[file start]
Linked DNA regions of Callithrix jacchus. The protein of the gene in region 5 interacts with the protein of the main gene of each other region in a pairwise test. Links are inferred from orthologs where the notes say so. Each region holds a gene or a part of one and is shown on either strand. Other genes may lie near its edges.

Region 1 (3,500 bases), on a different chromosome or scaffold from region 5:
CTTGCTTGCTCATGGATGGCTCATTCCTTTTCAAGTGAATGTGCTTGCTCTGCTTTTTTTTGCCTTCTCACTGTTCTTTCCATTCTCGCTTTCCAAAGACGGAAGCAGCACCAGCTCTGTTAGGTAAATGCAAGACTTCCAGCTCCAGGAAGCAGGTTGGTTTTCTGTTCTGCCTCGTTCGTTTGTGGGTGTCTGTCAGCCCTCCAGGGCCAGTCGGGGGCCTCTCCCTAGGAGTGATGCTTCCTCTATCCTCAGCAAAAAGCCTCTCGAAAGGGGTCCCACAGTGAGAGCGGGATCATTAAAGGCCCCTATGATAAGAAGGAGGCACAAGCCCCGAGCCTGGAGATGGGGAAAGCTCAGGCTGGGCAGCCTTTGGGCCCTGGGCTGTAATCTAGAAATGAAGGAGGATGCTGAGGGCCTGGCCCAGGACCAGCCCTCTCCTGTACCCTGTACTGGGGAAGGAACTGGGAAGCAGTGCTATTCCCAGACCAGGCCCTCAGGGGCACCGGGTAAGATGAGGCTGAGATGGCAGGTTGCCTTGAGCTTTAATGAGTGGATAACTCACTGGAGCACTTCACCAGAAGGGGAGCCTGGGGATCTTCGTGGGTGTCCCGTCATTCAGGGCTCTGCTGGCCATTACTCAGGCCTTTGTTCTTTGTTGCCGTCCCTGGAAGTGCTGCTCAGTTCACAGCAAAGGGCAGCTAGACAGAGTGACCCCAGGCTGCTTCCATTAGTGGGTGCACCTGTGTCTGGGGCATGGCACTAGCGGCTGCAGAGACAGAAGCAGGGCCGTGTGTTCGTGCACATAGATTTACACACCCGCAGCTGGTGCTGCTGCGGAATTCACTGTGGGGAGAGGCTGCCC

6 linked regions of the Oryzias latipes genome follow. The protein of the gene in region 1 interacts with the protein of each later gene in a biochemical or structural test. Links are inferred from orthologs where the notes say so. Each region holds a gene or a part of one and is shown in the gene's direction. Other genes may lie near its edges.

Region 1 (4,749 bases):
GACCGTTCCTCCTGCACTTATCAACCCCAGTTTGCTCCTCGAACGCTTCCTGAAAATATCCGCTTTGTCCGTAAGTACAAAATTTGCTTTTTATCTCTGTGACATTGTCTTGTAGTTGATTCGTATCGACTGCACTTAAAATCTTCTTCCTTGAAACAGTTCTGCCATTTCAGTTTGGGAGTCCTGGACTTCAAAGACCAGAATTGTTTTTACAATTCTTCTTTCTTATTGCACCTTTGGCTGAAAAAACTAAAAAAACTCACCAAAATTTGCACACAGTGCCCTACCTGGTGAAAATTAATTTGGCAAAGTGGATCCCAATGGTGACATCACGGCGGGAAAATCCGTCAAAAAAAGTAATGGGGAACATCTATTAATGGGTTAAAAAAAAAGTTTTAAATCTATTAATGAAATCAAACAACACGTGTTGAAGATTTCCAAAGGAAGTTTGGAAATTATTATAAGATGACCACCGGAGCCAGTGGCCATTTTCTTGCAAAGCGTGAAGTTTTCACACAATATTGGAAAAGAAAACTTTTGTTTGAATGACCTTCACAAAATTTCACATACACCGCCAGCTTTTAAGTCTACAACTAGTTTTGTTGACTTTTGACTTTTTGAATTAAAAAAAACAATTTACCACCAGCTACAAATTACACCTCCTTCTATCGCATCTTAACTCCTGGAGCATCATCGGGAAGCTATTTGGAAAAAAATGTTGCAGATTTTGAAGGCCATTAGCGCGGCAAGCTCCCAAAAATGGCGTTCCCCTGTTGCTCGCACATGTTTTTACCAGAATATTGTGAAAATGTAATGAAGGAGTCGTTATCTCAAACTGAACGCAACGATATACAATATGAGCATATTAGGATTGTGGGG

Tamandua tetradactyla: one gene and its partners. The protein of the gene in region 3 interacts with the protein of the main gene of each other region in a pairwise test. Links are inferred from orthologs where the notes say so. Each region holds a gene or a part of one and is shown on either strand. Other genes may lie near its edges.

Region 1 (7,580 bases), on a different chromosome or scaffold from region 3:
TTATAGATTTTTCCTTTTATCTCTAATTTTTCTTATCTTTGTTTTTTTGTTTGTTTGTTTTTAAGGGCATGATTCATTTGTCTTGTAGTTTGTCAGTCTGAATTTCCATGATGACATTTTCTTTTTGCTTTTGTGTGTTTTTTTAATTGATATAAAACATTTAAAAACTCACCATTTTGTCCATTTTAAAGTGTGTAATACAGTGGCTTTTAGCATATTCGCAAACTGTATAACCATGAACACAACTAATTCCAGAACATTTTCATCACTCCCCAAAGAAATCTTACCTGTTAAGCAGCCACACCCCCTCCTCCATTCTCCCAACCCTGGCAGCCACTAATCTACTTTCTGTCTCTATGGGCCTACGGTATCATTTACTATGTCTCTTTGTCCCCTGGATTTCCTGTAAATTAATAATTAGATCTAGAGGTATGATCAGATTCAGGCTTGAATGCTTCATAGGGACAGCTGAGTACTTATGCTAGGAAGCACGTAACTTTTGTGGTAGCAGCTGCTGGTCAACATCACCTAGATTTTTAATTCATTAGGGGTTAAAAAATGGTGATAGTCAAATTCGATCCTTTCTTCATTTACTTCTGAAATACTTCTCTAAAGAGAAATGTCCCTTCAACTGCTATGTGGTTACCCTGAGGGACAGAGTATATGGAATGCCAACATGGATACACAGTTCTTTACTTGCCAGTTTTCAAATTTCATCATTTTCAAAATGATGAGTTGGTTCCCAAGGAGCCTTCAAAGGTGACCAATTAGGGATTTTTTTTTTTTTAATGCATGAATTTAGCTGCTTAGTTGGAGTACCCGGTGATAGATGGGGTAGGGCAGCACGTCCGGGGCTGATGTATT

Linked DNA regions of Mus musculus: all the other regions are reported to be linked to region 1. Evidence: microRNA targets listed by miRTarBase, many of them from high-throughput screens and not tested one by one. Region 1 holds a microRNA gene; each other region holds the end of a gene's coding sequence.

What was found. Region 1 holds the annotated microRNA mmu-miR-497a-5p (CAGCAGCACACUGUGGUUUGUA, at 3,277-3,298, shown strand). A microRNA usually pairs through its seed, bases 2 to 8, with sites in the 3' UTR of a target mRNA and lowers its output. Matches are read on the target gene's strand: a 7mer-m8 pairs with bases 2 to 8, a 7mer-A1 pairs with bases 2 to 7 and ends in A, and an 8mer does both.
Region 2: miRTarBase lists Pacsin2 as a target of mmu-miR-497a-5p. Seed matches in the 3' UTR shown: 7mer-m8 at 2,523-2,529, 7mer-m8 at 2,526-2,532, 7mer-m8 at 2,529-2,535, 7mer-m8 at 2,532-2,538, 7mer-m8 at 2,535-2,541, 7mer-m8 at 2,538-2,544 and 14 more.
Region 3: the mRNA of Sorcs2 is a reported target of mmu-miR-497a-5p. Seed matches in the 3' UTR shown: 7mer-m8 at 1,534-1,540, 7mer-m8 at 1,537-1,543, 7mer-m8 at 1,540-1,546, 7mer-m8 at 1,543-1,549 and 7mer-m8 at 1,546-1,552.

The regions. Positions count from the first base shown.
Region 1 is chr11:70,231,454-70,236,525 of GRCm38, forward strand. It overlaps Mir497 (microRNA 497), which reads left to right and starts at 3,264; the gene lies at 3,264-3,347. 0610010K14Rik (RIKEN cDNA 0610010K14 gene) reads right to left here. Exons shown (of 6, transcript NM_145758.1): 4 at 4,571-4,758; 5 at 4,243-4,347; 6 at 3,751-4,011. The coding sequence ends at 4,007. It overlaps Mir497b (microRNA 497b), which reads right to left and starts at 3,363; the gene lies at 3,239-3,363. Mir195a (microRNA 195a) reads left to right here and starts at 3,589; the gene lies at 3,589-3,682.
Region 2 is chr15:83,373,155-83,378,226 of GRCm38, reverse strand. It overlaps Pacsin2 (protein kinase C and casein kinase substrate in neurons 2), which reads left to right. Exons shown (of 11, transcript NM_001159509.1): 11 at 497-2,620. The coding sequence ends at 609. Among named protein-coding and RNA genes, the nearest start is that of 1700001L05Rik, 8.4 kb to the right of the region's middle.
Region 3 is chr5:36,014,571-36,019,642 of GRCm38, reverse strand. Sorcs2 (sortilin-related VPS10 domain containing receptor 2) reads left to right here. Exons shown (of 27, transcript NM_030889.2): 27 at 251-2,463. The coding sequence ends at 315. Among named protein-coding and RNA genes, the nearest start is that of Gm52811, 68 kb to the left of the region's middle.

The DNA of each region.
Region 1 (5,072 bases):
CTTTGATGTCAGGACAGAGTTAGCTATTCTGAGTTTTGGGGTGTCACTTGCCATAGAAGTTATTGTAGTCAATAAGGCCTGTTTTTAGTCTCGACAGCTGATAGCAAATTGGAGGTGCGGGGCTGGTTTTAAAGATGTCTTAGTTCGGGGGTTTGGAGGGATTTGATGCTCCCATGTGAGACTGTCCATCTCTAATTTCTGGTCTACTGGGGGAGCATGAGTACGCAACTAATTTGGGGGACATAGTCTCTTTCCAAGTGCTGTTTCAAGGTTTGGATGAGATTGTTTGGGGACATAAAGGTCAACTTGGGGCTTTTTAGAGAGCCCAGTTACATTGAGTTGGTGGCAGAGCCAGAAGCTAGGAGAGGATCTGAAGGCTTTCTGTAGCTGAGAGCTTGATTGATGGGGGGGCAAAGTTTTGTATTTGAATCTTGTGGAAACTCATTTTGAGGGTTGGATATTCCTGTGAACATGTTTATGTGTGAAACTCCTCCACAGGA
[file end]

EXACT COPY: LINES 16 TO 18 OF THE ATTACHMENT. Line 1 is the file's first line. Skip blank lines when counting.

Region 2 is chr15:83,373,155-83,378,226 of GRCm38, reverse strand. It overlaps Pacsin2 (protein kinase C and casein kinase substrate in neurons 2), which reads left to right. Exons shown (of 11, transcript NM_001159509.1): 11 at 497-2,620. The coding sequence ends at 609. Among named protein-coding and RNA genes, the nearest start is that of 1700001L05Rik, 8.4 kb to the right of the region's middle.
Region 3 is chr5:36,014,571-36,019,642 of GRCm38, reverse strand. Sorcs2 (sortilin-related VPS10 domain containing receptor 2) reads left to right here. Exons shown (of 27, transcript NM_030889.2): 27 at 251-2,463. The coding sequence ends at 315. Among named protein-coding and RNA genes, the nearest start is that of Gm52811, 68 kb to the left of the region's middle.

The DNA of each region.